OMG! ScienceBorgTM is like totally killing science blogging!

Feb 27 2008 Published by under Blogging

One of the kids over at bayblab wants a shot at the title and so s/he's thrown down a little smack. Tried to start some beef with ScienceBlogs. The main critiques appear to be the fact that SB bloggers get paid and that SB bloggers aren't science-y enough. Bayblab contributor bayman amps it up:

You might also have entitled that post - "How ScienceBlogs Is Killing Blogging".


The SB posse, as expected, is all over it in the comments on the bayblab post. Go play.
Back home we have have response raps by Uncertain Principles and Laelaps so far.
I'll ask you for two things DearReader. First, go on over to bayblab and read some of their stuff. Reward 'em for jumping up and down, waving their hands in the air.
Second, if you have any concerns related to the DrugMonkey blog in particular, come back over here and lay them down. We can talk about it.
[Update: If you are enjoying the "what is science blogging" part of the discussion, coturnix reminds us that history repeats.]
[Update 2: Follow up from bayblab "You've been pwned!!!!"]

35 responses so far

  • Matt Penfold says:

    I have posted a comment over at the origins of this stupidity, but I will paraphrase it here.
    The mistake being made is in assuming that scientists who blog will blog about science, at least exclusively. Why should it be assumed that a scientist has no interests outside of science ? We do not expect the same from other bloggers. Do we come down hard on a dentist who blogs about something other than the latest trends in bridgework ?

  • bayman says:

    The mistake being made is in assuming that scientists who blog will blog about science
    Again, not to tell people what they should be blogging about, or belabor the point.
    But it is called "ScienceBlogs: The World's Largest Conversation About Science".

  • Matt Penfold says:

    "Again, not to tell people what they should be blogging about, or belabor the point.
    But it is called "ScienceBlogs: The World's Largest Conversation About Science"."
    Yes it is. I cannot see what your problem is with that. A conversation about science is not restricted to discussing research you know. The four blogs from ScienceBlogs you list are all ones that do discuss peer-reviewed research on occasions. Why did you not pick on those blogs as ScienceBlogs who are not even written by scientists ? Ed Brayton, Matt Nisbett, Chris Mooney, John Wilkins, Janet Stemwedel do not work as scientists and yet all make a contribution to the dicussion. All bar one of those, Janet (who has a chemistry PhD) are not trained scientists either. Do you think they should be removed from ScienceBlogs in the name of purity ?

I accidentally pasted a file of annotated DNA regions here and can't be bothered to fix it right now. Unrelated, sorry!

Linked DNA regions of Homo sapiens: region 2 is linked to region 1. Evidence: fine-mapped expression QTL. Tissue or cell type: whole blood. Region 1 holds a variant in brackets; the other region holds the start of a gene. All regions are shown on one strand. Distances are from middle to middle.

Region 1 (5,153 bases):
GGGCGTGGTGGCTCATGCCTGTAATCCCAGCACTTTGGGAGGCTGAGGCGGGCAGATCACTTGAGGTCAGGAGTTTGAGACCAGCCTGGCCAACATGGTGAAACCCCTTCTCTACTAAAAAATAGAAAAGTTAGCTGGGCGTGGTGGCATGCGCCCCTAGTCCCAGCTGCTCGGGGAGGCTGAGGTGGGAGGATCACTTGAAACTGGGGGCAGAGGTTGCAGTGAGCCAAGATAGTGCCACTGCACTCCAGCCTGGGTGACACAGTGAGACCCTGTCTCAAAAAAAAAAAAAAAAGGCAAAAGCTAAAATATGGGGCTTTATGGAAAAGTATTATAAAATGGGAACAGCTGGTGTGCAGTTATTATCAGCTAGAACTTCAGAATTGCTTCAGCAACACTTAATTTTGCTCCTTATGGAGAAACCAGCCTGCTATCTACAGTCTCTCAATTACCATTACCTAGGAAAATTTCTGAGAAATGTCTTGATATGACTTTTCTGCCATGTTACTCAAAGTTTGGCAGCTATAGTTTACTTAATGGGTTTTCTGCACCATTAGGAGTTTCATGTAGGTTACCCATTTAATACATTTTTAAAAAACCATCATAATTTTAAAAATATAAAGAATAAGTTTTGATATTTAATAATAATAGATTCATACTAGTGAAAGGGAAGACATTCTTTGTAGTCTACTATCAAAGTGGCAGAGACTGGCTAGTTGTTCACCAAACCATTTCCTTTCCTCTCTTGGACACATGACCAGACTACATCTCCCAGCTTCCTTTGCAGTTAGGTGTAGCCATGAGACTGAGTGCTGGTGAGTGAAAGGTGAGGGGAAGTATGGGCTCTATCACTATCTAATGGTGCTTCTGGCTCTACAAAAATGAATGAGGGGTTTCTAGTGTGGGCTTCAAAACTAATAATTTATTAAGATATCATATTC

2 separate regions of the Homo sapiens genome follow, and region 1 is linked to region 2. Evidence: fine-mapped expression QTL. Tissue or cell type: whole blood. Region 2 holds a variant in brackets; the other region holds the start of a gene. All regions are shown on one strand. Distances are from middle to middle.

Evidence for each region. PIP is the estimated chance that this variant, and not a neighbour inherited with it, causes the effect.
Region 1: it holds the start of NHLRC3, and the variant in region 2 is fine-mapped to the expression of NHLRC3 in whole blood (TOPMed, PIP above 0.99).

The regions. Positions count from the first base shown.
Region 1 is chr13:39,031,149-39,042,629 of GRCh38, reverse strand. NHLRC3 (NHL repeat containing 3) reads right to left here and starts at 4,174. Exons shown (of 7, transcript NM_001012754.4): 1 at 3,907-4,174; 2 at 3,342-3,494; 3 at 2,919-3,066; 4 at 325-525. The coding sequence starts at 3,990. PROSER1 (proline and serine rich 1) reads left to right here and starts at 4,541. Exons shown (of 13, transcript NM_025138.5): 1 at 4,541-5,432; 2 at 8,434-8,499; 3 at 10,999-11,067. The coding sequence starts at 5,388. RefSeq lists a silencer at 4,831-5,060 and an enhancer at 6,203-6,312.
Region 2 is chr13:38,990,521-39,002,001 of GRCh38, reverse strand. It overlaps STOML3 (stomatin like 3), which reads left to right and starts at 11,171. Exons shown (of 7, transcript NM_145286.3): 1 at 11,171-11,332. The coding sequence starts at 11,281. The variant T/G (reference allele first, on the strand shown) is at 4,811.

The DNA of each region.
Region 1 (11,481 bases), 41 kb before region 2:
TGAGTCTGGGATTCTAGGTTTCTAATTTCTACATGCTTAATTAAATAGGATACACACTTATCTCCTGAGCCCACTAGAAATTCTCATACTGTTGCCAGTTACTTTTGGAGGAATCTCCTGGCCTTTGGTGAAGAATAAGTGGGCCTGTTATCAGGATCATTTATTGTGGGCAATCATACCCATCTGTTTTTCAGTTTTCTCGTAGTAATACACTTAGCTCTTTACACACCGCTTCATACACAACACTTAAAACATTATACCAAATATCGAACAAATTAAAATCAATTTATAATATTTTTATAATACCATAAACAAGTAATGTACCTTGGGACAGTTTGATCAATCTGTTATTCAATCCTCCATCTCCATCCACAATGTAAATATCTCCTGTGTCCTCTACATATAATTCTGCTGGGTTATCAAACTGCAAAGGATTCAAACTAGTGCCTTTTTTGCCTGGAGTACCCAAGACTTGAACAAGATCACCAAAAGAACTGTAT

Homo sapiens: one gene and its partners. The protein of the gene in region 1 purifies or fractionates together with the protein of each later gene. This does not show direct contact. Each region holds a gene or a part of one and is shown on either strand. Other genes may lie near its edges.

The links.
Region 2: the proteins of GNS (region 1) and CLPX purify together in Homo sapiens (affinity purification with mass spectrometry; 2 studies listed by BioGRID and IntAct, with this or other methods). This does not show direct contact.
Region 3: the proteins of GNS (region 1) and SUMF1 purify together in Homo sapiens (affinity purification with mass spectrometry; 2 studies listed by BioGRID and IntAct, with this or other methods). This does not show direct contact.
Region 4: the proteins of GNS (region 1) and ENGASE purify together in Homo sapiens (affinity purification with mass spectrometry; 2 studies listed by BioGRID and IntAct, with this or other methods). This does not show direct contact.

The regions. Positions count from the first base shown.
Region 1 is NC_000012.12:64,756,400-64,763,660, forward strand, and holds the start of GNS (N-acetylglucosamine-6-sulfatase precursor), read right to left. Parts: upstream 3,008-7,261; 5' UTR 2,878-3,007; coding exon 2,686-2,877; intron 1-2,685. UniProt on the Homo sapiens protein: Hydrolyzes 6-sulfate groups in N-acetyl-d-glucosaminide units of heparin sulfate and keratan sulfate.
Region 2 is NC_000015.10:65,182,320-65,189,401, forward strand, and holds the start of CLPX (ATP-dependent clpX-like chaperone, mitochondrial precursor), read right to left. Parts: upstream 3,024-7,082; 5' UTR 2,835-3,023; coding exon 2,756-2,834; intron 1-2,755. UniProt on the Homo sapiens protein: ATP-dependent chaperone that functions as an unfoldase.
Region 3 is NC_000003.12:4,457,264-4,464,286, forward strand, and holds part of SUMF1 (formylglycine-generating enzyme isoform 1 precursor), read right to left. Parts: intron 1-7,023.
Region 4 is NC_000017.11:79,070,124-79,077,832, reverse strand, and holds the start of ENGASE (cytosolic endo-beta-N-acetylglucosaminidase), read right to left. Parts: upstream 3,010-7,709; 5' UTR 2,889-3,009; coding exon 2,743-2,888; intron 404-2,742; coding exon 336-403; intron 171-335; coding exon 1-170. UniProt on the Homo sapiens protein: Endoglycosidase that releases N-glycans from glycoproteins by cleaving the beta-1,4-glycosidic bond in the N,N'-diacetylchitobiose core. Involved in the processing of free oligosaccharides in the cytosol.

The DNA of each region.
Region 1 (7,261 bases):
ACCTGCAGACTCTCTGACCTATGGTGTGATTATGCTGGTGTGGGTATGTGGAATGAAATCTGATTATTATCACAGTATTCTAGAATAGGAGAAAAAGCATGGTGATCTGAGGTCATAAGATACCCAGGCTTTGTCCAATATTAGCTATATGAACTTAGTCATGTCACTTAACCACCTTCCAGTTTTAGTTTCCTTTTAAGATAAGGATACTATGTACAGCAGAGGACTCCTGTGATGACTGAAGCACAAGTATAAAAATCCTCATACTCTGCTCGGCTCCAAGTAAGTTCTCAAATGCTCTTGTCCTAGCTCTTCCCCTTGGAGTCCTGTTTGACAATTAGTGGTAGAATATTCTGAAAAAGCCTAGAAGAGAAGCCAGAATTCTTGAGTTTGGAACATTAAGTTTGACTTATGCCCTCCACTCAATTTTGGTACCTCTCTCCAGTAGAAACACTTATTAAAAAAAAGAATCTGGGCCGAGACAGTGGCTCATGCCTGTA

• Propter Doc says:

    I didn't really know about the paid thing, but I couldn't care less whether you lot are paid or not. The seed blogs aren't killing science blogging, they are evolving it and adapting it.
    To bayman: I think science should be about science and scientists. Often the insight of scientists into non-scientific, cultural things are unique and deserving of a good forum. Now, stop trying to increase your own traffic by picking a fight, you don't have to read.

  • Some of the bayblabbing relates to a post you guys had here or at the old DM on the misconceptions trainees have about P.I.s. As a graduate student, one has the luxury of focusing purely on the science, whether it be in the lab, lecture hall, seminar, journal club, etc.
    As P.I.s we have to keep tabs on the politics of science and political issues that influence the conduct, ethics, and funding of science. "Science" encompasses much more to a P.I. than a sheltered graduate student (not that all grad students are myopic; indeed, there are several within and outside the Sb network that grok the larger picture).
    I don't blog about creationists too much but I would submit that scientists have a responsibility to each other and the larger lay public to call bullshit on anti-scientific thought. Look at it this way: if we don't play a role in combating pseudoscience and anti-science sentiments, we may find that those holding such views will elect officials who don't care too much about NIH or NSF funding. Consequently, our science-blog-purist young colleagues may find themselves without a job.
    This is without even getting into what a blog should or shouldn't be and whether a blogger under the ScienceBlogs.com masthead should blog about personal issues and post family or pet photos. Instead, my thesis is that what constitutes a scientific topic for blog commentary may be a reflection of one's experience and worldview of what it means to be a scientist.

  • SMC says:

    I think bayman may have been mistaken about the degree of non-science being posted at scienceblogs.com.
    Still, I'm a bit shocked at the amount of hostility the suggestion seems to have stirred up.

  • rob says:

    I don't blog about creationists too much but I would submit that scientists have a responsibility to each other and the larger lay public to call bullshit on anti-scientific thought. Look at it this way: if we don't play a role in combating pseudoscience and anti-science sentiments, we may find that those holding such views will elect officials who don't care too much about NIH or NSF funding. Consequently, our science-blog-purist young colleagues may find themselves without a job.
    I agree that, especially as a P.I., you have a responsibility to the public that paid to train you to call bullshit on anti-scientific thought. But is "scienceblogs" the forum to do this? Do you think that you are genuinely "combating pseudoscience and anti-science sentiments" or just preaching to the choir? When any non-scientist reads some of the posts he/she might assume that a P.I. spends time thinking about these issues which is probably not representative and legitimizes some of the bullshit. Again the point, I thought, originally is WHY are these off topics so prevalent on science blogs, and I mean blogs about science not just scienceblogs.com.
    The utility of the blog format, in my opinion, is not being utilized to its potential for the discussion of science. It's turning into digg.com/science. This is an observation and not a personal attack on other bloggers.
    To me, the best thing that came out of this discussion so far is my renewed interest in http://researchblogging.org/

  • PhysioProf says: